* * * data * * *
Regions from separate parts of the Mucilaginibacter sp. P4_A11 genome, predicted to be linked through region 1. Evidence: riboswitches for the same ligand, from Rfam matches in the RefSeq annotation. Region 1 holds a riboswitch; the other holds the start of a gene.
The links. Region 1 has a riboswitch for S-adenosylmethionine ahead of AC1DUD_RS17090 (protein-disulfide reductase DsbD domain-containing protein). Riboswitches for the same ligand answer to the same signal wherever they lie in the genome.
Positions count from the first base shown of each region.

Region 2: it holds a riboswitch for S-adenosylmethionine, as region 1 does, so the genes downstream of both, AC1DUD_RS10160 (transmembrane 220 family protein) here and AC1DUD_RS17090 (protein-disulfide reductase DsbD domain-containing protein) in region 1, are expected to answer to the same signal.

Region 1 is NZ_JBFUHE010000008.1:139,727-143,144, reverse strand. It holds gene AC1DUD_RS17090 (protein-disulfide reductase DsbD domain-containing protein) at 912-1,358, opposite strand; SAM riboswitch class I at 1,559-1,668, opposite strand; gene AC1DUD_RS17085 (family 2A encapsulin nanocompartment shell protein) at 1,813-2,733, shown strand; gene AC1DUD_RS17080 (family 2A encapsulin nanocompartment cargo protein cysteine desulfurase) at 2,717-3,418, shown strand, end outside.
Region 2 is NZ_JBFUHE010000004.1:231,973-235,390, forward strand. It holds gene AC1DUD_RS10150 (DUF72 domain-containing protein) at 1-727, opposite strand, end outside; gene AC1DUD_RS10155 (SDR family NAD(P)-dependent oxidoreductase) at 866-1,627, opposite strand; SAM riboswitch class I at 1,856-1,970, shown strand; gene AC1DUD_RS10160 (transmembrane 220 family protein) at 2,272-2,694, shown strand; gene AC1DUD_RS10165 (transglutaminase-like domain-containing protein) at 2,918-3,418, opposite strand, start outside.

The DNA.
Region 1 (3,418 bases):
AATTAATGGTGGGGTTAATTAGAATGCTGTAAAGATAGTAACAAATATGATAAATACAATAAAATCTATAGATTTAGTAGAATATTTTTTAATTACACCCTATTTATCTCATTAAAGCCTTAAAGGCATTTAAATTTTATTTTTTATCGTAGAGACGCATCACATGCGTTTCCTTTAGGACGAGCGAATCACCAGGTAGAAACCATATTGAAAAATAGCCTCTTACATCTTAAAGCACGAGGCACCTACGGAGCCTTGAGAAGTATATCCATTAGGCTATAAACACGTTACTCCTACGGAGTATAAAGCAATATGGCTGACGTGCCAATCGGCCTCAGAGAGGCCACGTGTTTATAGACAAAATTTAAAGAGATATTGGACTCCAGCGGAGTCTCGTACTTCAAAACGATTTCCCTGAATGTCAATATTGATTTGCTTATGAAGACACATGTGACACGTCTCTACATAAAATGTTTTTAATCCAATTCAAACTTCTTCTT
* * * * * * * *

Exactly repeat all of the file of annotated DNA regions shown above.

Regions from separate parts of the Mucilaginibacter sp. P4_A11 genome, predicted to be linked through region 1. Evidence: riboswitches for the same ligand, from Rfam matches in the RefSeq annotation. Region 1 holds a riboswitch; the other holds the start of a gene.
The links. Region 1 has a riboswitch for S-adenosylmethionine ahead of AC1DUD_RS17090 (protein-disulfide reductase DsbD domain-containing protein). Riboswitches for the same ligand answer to the same signal wherever they lie in the genome.
Positions count from the first base shown of each region.

Region 2: it holds a riboswitch for S-adenosylmethionine, as region 1 does, so the genes downstream of both, AC1DUD_RS10160 (transmembrane 220 family protein) here and AC1DUD_RS17090 (protein-disulfide reductase DsbD domain-containing protein) in region 1, are expected to answer to the same signal.

Region 1 is NZ_JBFUHE010000008.1:139,727-143,144, reverse strand. It holds gene AC1DUD_RS17090 (protein-disulfide reductase DsbD domain-containing protein) at 912-1,358, opposite strand; SAM riboswitch class I at 1,559-1,668, opposite strand; gene AC1DUD_RS17085 (family 2A encapsulin nanocompartment shell protein) at 1,813-2,733, shown strand; gene AC1DUD_RS17080 (family 2A encapsulin nanocompartment cargo protein cysteine desulfurase) at 2,717-3,418, shown strand, end outside.
Region 2 is NZ_JBFUHE010000004.1:231,973-235,390, forward strand. It holds gene AC1DUD_RS10150 (DUF72 domain-containing protein) at 1-727, opposite strand, end outside; gene AC1DUD_RS10155 (SDR family NAD(P)-dependent oxidoreductase) at 866-1,627, opposite strand; SAM riboswitch class I at 1,856-1,970, shown strand; gene AC1DUD_RS10160 (transmembrane 220 family protein) at 2,272-2,694, shown strand; gene AC1DUD_RS10165 (transglutaminase-like domain-containing protein) at 2,918-3,418, opposite strand, start outside.

The DNA.
Region 1 (3,418 bases):
AATTAATGGTGGGGTTAATTAGAATGCTGTAAAGATAGTAACAAATATGATAAATACAATAAAATCTATAGATTTAGTAGAATATTTTTTAATTACACCCTATTTATCTCATTAAAGCCTTAAAGGCATTTAAATTTTATTTTTTATCGTAGAGACGCATCACATGCGTTTCCTTTAGGACGAGCGAATCACCAGGTAGAAACCATATTGAAAAATAGCCTCTTACATCTTAAAGCACGAGGCACCTACGGAGCCTTGAGAAGTATATCCATTAGGCTATAAACACGTTACTCCTACGGAGTATAAAGCAATATGGCTGACGTGCCAATCGGCCTCAGAGAGGCCACGTGTTTATAGACAAAATTTAAAGAGATATTGGACTCCAGCGGAGTCTCGTACTTCAAAACGATTTCCCTGAATGTCAATATTGATTTGCTTATGAAGACACATGTGACACGTCTCTACATAAAATGTTTTTAATCCAATTCAAACTTCTTCTT